Schnabel Films Lover’s Life Story, Wolfs Down Pizza: Interview

Julian Schnabel interrupted a frantic promotion schedule to chew on a slice of pizza margherita.

The New York artist-filmmaker was on Venice’s Lido island for the premiere of his new movie “Miral.” Clad in his trademark pajama pants, the bulky 58-year-old held forth on a hotel terrace overlooking the Adriatic.

Close by was his Palestinian girlfriend Rula Jebreal, 37, whose story inspired “Miral.” Orphaned as a kid, she was housed and schooled by the well-known Jerusalem educator Hind Husseini, and sent to Italy, where she’s now a TV personality.

Glamorously outfitted in green satin, with one high shoe kicked off to rest her feet, Jebreal said she met Schnabel at an exhibition he had in Rome.

She sent him a script based on her novel, which he disliked, so the two drew up a new one and made the movie. Their relationship burgeoned in the process. They only ever argued about his look, she said, and the pajamas.

I caught up with Schnabel as he worked his way through the pizza slice, and asked him what made him adapt Jebreal’s novel.

Being Responsible

Schnabel: I really felt like, I need to deal with this. I haven’t dealt with this at all, and this is something I have to be responsible for.

Nayeri: Why? Other Jewish American directors don’t feel this duty.

Schnabel: I don’t know. My mother, after the Second World War, was shuttling Jews from the concentration camps into new homes in the United States. My sister, who is about 11 1/2 half years older than me, said, “There were people in the house wearing Mom’s clothes all the time, and they were gone after a week, and we didn’t know who they were.”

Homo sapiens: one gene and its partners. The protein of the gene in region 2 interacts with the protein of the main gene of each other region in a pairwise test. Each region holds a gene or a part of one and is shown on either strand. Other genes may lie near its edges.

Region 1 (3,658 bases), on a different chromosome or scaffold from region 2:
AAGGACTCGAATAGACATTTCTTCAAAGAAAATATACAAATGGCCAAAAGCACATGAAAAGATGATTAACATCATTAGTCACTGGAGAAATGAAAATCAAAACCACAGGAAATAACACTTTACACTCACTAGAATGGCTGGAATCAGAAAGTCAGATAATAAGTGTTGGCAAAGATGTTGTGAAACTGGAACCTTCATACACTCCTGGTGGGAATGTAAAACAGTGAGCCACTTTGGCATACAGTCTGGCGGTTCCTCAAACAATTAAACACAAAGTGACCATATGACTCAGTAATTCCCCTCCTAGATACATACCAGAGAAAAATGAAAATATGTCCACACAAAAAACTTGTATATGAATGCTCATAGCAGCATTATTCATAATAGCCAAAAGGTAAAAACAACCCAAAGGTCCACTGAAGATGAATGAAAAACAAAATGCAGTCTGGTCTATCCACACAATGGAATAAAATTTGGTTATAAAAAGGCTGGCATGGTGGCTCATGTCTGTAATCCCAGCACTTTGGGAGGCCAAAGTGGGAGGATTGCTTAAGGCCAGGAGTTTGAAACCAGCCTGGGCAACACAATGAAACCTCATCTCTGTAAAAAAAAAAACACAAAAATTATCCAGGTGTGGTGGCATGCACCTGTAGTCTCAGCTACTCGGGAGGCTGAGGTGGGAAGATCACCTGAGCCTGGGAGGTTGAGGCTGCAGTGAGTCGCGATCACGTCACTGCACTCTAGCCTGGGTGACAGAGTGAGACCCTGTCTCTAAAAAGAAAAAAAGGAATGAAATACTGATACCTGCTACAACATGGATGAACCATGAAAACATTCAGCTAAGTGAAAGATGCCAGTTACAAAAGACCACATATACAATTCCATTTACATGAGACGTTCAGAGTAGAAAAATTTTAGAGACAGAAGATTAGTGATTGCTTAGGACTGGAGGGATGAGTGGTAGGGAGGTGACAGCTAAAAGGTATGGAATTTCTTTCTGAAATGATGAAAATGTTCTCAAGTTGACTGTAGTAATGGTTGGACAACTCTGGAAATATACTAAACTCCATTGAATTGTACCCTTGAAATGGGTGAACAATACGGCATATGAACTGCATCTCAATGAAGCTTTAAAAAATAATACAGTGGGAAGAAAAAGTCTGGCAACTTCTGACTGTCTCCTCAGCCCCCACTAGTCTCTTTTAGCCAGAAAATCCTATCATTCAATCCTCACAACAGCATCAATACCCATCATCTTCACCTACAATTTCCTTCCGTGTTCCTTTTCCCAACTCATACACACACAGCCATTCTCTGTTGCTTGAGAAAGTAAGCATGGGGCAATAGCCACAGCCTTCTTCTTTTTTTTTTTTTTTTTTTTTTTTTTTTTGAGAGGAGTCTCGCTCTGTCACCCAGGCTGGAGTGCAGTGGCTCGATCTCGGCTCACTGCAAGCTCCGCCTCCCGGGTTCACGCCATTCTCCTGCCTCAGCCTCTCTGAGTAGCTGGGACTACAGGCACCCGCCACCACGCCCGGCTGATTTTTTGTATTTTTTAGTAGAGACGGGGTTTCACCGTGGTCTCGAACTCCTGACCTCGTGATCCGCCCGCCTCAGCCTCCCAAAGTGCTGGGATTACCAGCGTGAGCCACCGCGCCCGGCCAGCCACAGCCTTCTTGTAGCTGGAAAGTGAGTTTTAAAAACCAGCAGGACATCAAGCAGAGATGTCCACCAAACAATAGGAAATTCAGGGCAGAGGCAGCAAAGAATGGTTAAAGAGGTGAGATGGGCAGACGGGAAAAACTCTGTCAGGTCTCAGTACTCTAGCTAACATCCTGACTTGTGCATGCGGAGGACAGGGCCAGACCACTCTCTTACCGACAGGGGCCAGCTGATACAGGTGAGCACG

I think there was a similarity between Hind Husseini and my mother, in a way. My mother was the president of Hadassah (a volunteer body defined on its website as the Women’s Zionist Organization of America) in 1948 in Brooklyn. I didn’t even know what that meant, really, until I started arriving at that through the process of this. I’ve been thinking about my mother a lot since I’ve been doing this.

Nayeri: So you stayed away from the Palestinian issue?

Schnabel: No, you know what? I didn’t care, really, about the Israeli issue either. I mean, I had a Bar Mitzvah.

Many kids from Brooklyn had a Bar Mitzvah in Israel. I moved to Texas, I went surfing, I was a painter, I went to Mexico. It had more to do with being a member of the urban community, the Jewish community in New York, than it did being a surfer that was living on the edge of society in Brownsville, Texas, the marijuana hub of the world.

It’s hard to know when you’re going to arrive at a moment where you have to deal with certain things.

Top of Game

Nayeri: You’re at the top of your game also as a contemporary artist. How do you straddle the two?

Schnabel: I don’t make as many paintings as I would normally if I’m shooting.

Usually, I always make things. When I get home, I don’t have a hobby and I’m not retired. What I do is, I like to make things.

I had a studio in Paris when I was doing “The Diving Bell and the Butterfly,” and I’d make paintings or navigation drawings. When I was making “Before Night Falls,” I made a big painting on pieces of wood that I gave to some guy who let me stay in his house.

Now, there’s an exhibition at the Art Gallery of Ontario called “Julian Schnabel: Art and Film,” and there are about 40 paintings from 1975 till now, till about two weeks ago, in fact.

I wrote a book in 1987 called “Nicknames of Maitre D’s and Other Excerpts From Life.” I never kept a diary, but I wrote it as if I did, so I could jump around in time. And it really looks like a movie script. I was always a movie fan. It’s just part of my brain as a storyteller that I feel compelled to use.

(Farah Nayeri writes for Muse, the arts and leisure section of Bloomberg News. The opinions expressed are her own.)

To contact the writer of this review: Farah Nayeri in Venice at farahn@bloomberg.net.

To contact the editor responsible for this story: Mark Beech at mbeech@bloomberg.net.

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